How to Fit a Bit
A general guide would be to look for 1 – 1½ lip wrinkles at the corner of the mouth, but obviously this hinges on how short the horse's mouth is from the corner of the lip to the muzzle and also how fat the lips are. If the horse's mouth is short, then there may be more lip wrinkles in order for the bit to sit at the correct height, although it would not be fair to have our horses "grinning" like a Cheshire cat!!
If a horse is overactive in the mouth and trying to get the tongue over the top, position it a little higher to discourage this. When starting babies a bit that is a little lower will generally encourage mouthing.
To fit a fixed cheek bit correctly the lips may be gently brushing up against the cheek but not squished in. This needs to be assessed at rest and then again with a contact. A snugger fit will restrict the bit from sliding back and forth across the mouth when changing direction.
The fitting of this style of bit very largely depends on the design of the mouthpiece. A loose ring will need a little more allowance than a fixed cheek as we do not want the lips covering any part of the hole that the bit ring slides through (as this could cause nipping). When fitting a lozenged loose ring, as long as the lips are not covering any part of the hole at rest, this should prove OK as when a contact is taken the rings move further away from the corner of the lip. Take up a contact but make sure that you have your reins at the same angle as you would when you are on board, or better still find a friend to do this for you.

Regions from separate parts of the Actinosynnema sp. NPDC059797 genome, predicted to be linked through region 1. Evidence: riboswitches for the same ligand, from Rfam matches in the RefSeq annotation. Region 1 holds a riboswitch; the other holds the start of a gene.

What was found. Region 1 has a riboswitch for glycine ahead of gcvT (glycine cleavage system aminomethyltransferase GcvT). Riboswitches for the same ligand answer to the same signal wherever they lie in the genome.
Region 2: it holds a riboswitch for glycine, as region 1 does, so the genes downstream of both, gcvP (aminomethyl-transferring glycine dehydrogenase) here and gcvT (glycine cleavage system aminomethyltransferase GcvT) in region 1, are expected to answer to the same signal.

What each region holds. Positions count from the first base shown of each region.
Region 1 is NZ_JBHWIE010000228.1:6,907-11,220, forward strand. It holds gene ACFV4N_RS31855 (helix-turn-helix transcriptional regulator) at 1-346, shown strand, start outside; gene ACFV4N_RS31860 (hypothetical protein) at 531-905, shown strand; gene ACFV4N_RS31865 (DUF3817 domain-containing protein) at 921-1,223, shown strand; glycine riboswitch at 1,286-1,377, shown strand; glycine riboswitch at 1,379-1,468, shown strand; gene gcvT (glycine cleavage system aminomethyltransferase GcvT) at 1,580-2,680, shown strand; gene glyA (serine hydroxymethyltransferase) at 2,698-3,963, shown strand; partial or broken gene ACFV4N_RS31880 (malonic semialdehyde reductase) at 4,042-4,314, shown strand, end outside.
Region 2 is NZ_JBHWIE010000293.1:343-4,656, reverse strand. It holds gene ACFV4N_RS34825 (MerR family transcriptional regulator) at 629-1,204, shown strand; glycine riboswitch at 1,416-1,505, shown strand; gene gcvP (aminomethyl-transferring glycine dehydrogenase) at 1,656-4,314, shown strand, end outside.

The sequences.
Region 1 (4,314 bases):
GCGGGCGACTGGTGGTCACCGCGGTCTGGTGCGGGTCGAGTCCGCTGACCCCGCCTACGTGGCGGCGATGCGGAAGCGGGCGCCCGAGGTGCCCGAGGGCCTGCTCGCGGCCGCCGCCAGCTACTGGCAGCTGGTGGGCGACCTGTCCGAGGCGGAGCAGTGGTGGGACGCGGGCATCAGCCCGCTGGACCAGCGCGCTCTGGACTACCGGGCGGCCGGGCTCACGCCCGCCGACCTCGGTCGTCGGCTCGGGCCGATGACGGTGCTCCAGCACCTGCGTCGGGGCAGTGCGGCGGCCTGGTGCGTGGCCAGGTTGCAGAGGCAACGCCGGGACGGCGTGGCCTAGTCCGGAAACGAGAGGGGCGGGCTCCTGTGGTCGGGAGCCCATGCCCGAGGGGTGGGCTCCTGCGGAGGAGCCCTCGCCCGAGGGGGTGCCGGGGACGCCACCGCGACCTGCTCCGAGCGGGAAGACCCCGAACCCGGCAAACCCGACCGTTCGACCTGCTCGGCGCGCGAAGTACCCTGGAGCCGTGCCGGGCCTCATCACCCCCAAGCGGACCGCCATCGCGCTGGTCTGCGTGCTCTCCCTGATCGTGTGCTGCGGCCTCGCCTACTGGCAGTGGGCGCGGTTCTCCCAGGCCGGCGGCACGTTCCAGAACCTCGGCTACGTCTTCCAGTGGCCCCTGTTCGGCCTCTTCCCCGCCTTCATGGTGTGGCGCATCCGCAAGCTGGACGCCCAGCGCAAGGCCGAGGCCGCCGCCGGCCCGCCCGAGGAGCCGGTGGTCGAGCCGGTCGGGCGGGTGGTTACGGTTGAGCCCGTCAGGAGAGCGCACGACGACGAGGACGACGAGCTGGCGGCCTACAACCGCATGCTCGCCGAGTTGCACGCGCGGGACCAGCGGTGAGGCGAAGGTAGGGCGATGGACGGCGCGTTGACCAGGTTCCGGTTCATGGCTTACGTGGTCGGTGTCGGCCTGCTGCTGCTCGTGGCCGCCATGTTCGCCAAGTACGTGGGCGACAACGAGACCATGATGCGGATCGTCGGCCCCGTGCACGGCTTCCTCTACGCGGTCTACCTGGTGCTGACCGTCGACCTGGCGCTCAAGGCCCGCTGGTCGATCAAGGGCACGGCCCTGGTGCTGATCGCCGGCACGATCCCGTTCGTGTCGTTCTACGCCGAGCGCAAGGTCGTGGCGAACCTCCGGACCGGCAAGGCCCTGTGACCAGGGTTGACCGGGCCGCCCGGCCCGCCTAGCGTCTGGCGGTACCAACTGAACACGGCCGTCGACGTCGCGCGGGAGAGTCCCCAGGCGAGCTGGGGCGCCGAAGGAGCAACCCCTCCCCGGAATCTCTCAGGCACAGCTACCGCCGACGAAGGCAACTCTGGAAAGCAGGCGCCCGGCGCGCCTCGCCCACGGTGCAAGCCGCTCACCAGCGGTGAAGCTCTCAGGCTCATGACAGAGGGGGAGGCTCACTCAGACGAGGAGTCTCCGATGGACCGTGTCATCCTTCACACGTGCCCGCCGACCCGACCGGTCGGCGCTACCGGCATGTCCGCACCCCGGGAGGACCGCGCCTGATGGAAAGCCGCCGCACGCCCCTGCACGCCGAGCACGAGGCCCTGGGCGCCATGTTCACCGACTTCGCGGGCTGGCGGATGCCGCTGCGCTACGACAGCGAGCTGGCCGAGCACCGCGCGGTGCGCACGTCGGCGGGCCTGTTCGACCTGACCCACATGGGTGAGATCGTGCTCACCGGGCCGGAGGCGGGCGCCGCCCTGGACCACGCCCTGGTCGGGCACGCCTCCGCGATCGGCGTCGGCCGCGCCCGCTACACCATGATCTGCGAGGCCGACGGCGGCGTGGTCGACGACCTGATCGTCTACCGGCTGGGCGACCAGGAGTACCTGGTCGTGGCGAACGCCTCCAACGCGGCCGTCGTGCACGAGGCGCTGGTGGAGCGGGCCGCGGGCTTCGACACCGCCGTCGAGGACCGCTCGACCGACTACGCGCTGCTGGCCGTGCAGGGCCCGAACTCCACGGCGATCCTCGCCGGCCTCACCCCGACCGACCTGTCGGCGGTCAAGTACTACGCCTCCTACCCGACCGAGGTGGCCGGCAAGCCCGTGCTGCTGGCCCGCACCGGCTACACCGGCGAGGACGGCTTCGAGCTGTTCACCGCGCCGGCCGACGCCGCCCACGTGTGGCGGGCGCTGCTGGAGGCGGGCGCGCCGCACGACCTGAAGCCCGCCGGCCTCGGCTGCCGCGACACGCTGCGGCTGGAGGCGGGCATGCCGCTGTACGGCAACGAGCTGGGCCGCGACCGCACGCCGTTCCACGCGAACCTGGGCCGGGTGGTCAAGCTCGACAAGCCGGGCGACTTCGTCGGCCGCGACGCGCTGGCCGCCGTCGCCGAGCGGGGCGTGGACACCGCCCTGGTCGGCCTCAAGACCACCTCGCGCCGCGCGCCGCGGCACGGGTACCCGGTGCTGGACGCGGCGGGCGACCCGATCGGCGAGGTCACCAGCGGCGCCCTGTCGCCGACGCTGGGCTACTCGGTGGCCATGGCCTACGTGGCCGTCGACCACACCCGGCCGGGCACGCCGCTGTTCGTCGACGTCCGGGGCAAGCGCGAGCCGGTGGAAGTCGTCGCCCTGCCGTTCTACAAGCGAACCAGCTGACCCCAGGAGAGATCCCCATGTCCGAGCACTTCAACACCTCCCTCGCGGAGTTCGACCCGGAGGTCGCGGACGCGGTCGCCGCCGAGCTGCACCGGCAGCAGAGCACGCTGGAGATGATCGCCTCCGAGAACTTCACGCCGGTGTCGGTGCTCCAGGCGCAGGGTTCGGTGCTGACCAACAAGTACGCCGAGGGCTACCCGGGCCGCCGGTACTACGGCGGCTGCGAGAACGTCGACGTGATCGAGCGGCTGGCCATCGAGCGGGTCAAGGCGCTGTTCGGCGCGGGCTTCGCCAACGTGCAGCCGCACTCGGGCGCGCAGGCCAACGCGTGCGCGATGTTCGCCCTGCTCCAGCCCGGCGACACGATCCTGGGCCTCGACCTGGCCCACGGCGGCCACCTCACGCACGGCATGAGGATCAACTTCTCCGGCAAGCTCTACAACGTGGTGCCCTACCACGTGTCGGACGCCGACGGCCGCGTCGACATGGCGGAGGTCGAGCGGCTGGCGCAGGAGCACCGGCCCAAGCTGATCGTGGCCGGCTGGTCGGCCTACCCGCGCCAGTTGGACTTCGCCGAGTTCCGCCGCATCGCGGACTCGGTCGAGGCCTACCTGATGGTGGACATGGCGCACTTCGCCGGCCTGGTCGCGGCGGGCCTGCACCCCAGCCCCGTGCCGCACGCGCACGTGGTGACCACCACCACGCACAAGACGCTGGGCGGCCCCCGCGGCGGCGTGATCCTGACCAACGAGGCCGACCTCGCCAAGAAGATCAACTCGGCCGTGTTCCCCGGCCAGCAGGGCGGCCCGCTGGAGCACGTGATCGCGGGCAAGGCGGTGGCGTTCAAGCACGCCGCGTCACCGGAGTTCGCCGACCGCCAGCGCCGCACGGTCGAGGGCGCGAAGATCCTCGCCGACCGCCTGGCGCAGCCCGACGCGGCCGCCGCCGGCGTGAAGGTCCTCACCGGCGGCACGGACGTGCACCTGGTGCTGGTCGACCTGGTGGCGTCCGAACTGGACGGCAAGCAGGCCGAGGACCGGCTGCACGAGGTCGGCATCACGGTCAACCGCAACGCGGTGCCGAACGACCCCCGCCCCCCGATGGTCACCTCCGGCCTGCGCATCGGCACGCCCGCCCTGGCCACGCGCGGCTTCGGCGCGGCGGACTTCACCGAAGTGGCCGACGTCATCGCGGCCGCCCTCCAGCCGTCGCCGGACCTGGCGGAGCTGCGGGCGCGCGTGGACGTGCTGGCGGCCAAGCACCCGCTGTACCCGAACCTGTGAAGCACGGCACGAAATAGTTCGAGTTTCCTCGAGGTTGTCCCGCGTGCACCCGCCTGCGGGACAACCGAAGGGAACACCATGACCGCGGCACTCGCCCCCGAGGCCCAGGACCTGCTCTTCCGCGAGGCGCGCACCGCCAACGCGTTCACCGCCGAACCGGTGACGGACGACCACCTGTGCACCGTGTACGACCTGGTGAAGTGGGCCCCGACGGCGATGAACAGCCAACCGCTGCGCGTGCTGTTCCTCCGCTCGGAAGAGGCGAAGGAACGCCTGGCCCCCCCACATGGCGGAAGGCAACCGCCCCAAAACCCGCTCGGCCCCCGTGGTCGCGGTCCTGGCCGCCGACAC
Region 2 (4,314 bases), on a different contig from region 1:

With a single jointed loose ring you will generally need ¼" (6 mm) clearance before the start of the ring on either side as a single jointed bit will move forward forming a "V" shape and shorten up in the mouth with a contact. Obviously we do not want the horse's lips to be pushed into the hole as the bit ring is sliding and cause any nipping or chafing.
This will not shorten up in the mouth when a contact is taken – as long as the lips are not covering any part of the hole that the bit ring slides through at rest, this should be fine.
- Bit Seating
- How to Address Common Evasions
- How to Assess the Feel of a Bit
- How to Measure Your Bit
- Introducing the Bit
- Mouth Conformation and How to Assess it
- Some Common Mouth Conditions
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